the new machines, materials and methods, these things have potential,
but I believe one must have a lifetime of relationship with one’s
tools and materials to breath life into what can be created with
them.

David L. Huffman


#3

HI Suzane I am in full agreement with David on the subject of
technology, it helps large manufacturers alot but as for makeing one
of a kind pieces it is way to time consuming and it removes the
maker from the material I have a friend who uses a cnc wax carving
machine to do work on and the pieces are impressive but they are
almost soleless in that they do not show any handwork. I have no
aspirations of competeing with the mass marketers I make one of a
kind pieces by hand one at a time using centuries old techniques.
Alot of people think that tools and technology can make up for years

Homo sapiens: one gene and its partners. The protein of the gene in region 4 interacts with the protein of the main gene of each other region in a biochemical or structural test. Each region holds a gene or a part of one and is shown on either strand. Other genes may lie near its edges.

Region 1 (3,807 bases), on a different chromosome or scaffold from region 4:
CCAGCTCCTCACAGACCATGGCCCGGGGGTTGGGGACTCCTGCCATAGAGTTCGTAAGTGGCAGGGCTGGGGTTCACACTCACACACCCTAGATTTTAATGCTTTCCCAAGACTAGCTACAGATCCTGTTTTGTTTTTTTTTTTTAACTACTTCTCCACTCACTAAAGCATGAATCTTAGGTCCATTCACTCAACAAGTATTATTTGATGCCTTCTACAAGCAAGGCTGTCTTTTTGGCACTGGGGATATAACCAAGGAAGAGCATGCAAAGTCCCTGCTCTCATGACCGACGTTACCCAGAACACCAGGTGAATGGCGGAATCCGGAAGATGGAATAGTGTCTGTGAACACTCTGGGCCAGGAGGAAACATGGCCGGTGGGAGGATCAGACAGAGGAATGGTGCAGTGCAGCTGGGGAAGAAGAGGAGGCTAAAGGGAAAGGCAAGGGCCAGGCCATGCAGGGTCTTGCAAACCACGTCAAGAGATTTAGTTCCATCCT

of learned skill but it just is not the case. My wife likes to call
my shop a technology free zone, It has only been a couple of months
now that I have owned a computer and I would still be with out one
were it not for my son who is going to need one for school, however
I really enjoy reading and replying on this sight. Last night I was
hand forging a baby spoon for a friends new baby and he was watching
me do it, he works for a large computer firm and his job is to make
stuff go as fast as possible and as efficiently as possible after
three hours of pounding and planishing we finally had a hand made
spoon and he was completely amazed and concerned at the same time,
he informed me that there was no way I could ever produce these
things profitably and make any money doing it unless I figured out
how to do it faster with some machines, then I explained to him that
if I used a machine it would be like all other spoons that are made